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December 06, 1973 - Image 7

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Publication:
Michigan Daily, 1973-12-06

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Thursday, December 6, 1973

THE MICHIGAN DAILY

Page Sven

Thursday, December 6, 1973 THE MICHIGAN DAILY Page Seven

Wallace: a politician changing
with the winds over 11 years

By LLOYD TIMBERLAKE
NEW YORK (Reuter)-Alabama
Governor George Corley Wallace,
who crowned a black homecoming
queen at the University of Alabama
recently, is the same Wallace who
almost 11 years ago told his fol-
lowers: "Segregation now, segre-
gation tomorrow, segregation for-
ever."
There have been other changes
in Wallace's life since then. When
he recently received a standing
ovation from the Southern Associa-
tion of Black Mayors-an organ-
ization which did not exist 11 years
ago-he spoke from a wheelchair,
the result of an attempt on his life
in Maryland during a presidential
primary 18 months ago.
The other major change is the
fact that the governor was running
in presidential primaries-and win-
ning many-at all. In the early
1960's the small, scrappy Wallace
appeared destined to follow the

fhotstens of other southern go'er-
nors who captured national head-
lines briefly by blocking school-
house doors to black children, then
dropped from sight.
Yet in 1968, running on a third
party ticket, Wallace captured 12
per cent of the national vote.
In 19~2 his attacks on the busing
of school children to achieve racial
integration had President Nixon
paying close attention to his
"southern strategy" and the Demo-
cratic candidates leaning more to
the right than they would have
liked.
Can he now, from a wheelchair,
run a national campaign? And if
he tries, how will he handle the
race issue?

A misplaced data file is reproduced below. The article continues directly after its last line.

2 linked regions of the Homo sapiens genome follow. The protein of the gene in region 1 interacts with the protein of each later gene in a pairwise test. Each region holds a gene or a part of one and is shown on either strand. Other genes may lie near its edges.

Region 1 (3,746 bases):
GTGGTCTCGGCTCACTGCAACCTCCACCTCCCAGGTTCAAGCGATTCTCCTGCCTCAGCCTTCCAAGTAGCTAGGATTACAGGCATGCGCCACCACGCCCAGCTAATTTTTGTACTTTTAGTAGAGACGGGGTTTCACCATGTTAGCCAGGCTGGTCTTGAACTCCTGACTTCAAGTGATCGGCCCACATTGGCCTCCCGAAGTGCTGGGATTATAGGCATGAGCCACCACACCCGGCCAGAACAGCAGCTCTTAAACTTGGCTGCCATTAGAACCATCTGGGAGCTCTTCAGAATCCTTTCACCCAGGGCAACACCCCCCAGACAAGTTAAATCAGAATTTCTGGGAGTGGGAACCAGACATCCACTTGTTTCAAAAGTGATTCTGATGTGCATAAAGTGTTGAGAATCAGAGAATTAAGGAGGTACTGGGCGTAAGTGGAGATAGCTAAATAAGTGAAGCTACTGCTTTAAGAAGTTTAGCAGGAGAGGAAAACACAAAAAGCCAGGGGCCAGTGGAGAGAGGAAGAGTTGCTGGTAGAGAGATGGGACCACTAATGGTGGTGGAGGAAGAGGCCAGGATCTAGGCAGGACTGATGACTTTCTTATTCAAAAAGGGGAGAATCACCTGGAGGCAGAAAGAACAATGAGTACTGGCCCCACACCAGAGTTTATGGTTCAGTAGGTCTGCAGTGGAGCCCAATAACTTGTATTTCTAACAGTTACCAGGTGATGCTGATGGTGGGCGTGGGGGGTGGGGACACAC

To re-emerge on the national
scene, the governor, state law now
allowing him to succeed himself,
must win big in the 1974 Alabama
gubernatorial race.
Few doubt that he will run. He

Price of oil to be
hiked 2c per gallon

1:rks fit, althxugh he has t ken to'
wearing the hearing aid he hasz
re ded for years. Ile comes intot
his office daily in the afternoons.
And, most important, his aides for
months have been making contacts
to raise the money for such a race.+
At present, only State Senator
G ne McLain, has announced
against him and McClain is given
little chance to dethrone Wallace.
Of more immediate concern is a
highway funds scandal, in which1
the governor's brother Gerald has
been linked in the press to a deal
which allegedly involves $100,000
paid to a phoney machinery com-I
pany on the basis of state purchas-
ing orders.
A grand jury was to begin hear-
ings on the case in mid-December.
Should the scandal explode, other
candidates are sure to jump into
the race against Wallace.
But there is more sneculation in
the state over how Wallace will
handle the race issue than over
how he will handle the funds alle-
gations. He has weathered scan-
dals before.
If Wallace is looking toward the
19~6 presidential race, it might be
with some optimism. If the Re-
piblicans are still reeling from
Watergate, if the Democrats have
not recovered from the carnage
of the McGovern campaign, if the
energy crisis has put the "man on
the street" actually on the street-
out of his car and out of his job-
then the basic Wallace speech, an
attack on a sinister, expensive and
bumbling "big government," could
find a receptive audience across
the nation.
As for the governorship, Wallace
may decide by 1974 the "bloc vote"
is too big a reality to be on the
wrong side of. In a stormy political
career, Wallace has been accused
of many things, but never of being
a less than shrewd campaigner.
But right now, for every Ala-
h a'uuan-white or black-who no-
ticed that Wallace crowned the
black homecoming queen, and call-
ed her "beautiful," another noticed
he did not kiss her, a marked de-
parture in the usual political ap-
proach to babies and homecoming
queens.

Daily Offi"al B"lletin
T7ihrsda'v. December 6
DAY CALENDAR
Russian. E. European Studies: A.
M er. disc.. "Comminist Revolu ions
& C(lt ral Change." 200 Lane Hall.
MHRI. Cotpuier & Comm. Sci.: L.
F-annn. Case Western Reserve U. "Ar-
tificial Intelligence & Natural Stupid-
ity," Rackham Arnph.. 3:45 pm.
Suelear Physics: DGlo.
Nuclear Physics: D. Gloeckner. Ar-
gonne Nat'l Lab. "Shell Model Calcula-
tions in the A-90 Region," P-A Bldg.
Collcq. Rim. 4 pm.
Russian,C . Em. Studies: L. Pastu-
siak. Acad. of Sci., Poland, mini-course,
"American Culture: Views from the
Outside." E. Conf. Rm., Rackham. 4
pm.
Chemical Engrg.: N. Sweed, Prince-
ton U. "Parametric Pumping Separa-
tions," 1042 E. Engin., 4 pm.
Kelsey Museum Classical Studies: E.
Turner, U of London, "'Menander, Mo-
saics & Papyri," 2009 Angell Hall. 4:10
pn.
Architecture & Des.: I. Forsyth. D.
Kirkpatrick, 'Women as Art Patron-
nesses." Arch Aud., 4:15 pm.
Music School: Flute Student Recital,
Cady Mus. Rm., Stearns Bldg.. 4:45
pm.
Music School: Percussion Ensemble,

C. Owen, conductor, SM Rehearsal
Hall. 5 pm.
Int'l Night: Russian food, League
cafeteria, 5 pm.
Speech. Comnmunication: M. Knapp,